After teaching The Great Gatsby for many, many years, I couldn’t help but get bored with the same old interpretation of the geography: East Egg represents the old rich, West Egg represents the new rich, The Valley of the Ashes represents industrialization. Blah, blah, blah. That’s why I was excited to find a totally different (although controversial) interpretation right here on eNotes.
It all began with one of the answers in our Question and Answer section which, ironically, was on the synecdoche in The Great Gatsby. Suddenly, my teacher-mind (numbed by years of teaching the exact same thing) became reenergized again and I posted a query to the discussion board. What was most interesting was to hear the loud voices of dissenters! (Was it truly surprising to me that, as teachers, we would desire to cling to our time-tested ways of looking at literary pieces?) Desiring to research the new perspective myself, I came to a lesson on The Great Gatsby from Multiple Perspectives, began to peruse and be amazed.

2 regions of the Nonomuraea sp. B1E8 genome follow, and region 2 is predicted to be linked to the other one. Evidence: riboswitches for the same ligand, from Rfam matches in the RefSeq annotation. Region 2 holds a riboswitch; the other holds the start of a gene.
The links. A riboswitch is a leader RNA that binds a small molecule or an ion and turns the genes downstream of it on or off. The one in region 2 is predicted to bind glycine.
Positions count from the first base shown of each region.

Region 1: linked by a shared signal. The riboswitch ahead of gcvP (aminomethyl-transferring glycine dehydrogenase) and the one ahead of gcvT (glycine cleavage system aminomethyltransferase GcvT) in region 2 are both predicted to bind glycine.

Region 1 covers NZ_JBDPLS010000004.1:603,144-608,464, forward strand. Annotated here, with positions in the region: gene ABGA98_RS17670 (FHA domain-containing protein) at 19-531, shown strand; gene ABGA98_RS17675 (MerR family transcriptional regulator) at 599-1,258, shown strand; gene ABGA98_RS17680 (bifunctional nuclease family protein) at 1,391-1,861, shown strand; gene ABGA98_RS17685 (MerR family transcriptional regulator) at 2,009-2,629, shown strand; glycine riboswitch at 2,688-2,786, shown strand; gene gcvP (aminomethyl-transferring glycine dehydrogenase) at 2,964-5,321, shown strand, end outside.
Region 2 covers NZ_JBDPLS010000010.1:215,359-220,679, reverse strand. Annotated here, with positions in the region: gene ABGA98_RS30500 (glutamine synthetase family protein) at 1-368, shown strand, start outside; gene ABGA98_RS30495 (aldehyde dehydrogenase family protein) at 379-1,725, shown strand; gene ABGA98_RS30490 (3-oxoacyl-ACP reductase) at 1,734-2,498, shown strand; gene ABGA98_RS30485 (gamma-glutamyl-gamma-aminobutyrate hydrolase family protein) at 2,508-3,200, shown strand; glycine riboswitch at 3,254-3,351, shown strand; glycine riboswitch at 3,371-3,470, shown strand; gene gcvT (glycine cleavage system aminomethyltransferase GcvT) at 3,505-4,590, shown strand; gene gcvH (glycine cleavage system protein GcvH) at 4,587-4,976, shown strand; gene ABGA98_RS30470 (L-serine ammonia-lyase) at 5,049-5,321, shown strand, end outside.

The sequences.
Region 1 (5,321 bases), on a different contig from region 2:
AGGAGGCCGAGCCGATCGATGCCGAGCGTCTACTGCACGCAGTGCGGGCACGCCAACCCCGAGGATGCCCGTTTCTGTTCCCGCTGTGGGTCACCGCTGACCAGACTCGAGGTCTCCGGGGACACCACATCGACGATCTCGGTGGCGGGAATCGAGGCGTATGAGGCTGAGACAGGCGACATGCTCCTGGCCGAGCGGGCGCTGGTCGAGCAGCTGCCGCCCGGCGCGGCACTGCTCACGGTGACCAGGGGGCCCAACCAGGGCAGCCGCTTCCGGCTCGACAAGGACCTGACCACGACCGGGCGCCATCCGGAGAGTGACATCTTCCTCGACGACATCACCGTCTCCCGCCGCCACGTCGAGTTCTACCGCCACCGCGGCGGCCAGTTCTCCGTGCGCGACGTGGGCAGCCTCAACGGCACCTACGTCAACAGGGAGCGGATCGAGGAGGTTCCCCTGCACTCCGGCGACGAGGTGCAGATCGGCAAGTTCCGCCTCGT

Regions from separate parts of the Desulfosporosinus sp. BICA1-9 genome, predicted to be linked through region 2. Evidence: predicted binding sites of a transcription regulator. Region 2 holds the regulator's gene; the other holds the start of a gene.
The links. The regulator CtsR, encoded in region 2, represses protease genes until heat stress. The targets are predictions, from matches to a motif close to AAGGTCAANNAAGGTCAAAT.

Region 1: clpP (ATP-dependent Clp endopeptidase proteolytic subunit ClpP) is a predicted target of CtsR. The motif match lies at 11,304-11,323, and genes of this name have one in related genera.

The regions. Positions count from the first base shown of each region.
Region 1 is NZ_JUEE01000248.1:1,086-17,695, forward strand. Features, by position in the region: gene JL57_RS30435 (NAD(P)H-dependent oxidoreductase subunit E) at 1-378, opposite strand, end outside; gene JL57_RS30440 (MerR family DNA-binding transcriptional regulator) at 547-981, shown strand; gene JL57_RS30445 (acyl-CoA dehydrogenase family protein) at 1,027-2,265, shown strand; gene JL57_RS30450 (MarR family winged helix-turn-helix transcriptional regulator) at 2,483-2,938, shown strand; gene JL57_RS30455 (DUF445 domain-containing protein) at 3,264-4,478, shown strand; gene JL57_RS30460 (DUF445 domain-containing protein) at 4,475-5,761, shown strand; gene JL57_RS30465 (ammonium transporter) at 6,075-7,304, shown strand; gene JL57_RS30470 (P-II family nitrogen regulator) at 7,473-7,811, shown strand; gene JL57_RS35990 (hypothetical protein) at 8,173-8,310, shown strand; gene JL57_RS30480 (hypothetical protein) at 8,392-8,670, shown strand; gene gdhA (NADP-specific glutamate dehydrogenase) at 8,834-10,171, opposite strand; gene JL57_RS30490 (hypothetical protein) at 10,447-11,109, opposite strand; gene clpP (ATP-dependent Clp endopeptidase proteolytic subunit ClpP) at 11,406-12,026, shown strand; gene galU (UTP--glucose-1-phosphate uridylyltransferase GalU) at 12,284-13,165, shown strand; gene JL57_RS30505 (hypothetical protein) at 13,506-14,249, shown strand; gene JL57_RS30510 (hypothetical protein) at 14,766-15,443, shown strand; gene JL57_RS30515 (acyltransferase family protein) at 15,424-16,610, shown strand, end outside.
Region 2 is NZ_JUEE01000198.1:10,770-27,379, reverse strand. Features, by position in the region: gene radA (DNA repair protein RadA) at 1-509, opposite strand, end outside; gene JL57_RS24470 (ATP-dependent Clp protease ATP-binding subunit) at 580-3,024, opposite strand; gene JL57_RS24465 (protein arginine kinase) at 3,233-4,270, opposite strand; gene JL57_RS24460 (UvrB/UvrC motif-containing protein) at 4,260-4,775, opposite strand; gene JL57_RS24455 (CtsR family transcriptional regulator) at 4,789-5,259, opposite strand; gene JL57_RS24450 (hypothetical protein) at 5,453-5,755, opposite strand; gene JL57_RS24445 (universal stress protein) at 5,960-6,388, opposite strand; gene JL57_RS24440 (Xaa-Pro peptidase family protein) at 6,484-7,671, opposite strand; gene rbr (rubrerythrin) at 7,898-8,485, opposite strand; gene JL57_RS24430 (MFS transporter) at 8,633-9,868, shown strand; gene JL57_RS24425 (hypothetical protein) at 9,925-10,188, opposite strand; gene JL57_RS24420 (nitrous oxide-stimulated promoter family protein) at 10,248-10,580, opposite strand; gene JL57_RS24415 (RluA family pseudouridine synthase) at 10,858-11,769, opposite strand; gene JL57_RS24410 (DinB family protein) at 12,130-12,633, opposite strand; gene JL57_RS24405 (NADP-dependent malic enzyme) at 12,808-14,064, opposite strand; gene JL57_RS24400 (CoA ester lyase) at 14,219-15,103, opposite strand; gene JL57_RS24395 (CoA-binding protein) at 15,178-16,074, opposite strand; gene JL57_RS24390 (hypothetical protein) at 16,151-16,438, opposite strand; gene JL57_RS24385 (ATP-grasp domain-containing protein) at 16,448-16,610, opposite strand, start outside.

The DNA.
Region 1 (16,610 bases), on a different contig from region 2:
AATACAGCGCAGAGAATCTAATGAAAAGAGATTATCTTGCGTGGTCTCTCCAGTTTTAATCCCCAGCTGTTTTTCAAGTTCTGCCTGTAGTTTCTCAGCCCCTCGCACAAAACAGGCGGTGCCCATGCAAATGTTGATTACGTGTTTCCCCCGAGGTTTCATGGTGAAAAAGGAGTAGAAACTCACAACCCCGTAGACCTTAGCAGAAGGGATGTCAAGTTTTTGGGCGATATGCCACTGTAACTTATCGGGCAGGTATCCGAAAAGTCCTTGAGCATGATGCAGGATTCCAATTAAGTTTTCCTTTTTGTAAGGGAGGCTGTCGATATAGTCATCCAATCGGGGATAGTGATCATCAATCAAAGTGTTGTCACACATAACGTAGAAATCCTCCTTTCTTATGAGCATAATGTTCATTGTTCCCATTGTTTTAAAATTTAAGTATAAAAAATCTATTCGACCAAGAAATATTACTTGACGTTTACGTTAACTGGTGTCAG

Suddenly, I was being presented with The Great Gatsby from a feminist, Marxist, and archetypal point of view! Never before had I broached the subject of how Fitzgerald himself had “treated” women in his novel or whether the female characters were, in fact, “complete” or victims of “gender inequality.” It was totally new to me to discover a separation of the characters into the powerful and the powerless, as cars as the symbols of power, or of the impact of a specifically Midwestern, middle-class narrator. I had never thought before to divide characters into types such as the hero, the scapegoat, the loner, and the temptress.
Furthermore, as a teacher, it is just so exciting to inject novelty into a subject that becomes so very monotone year after year. Now the trysts of Daisy and Gatsby, the bloody blotch on the yellow car, Nick’s quaint cottage in West Egg, and those ominous eyes of Eckleburg will never quite look the same ever again.
For years I have used Lois Tyson’s Critical Theory Today in conjunction with teaching Gatsby. We read and discuss Gatsby in a conventional way, then students are assigned a particular critical theory to present to the class (12 in all). Tyson uses Gatsby as a model for introducing each theory, so the students teach that theory using Gatsby as example. Students demonstrate what they’ve learned by applying two theories to a text other than Gatsby–typically a Faulkner short story.
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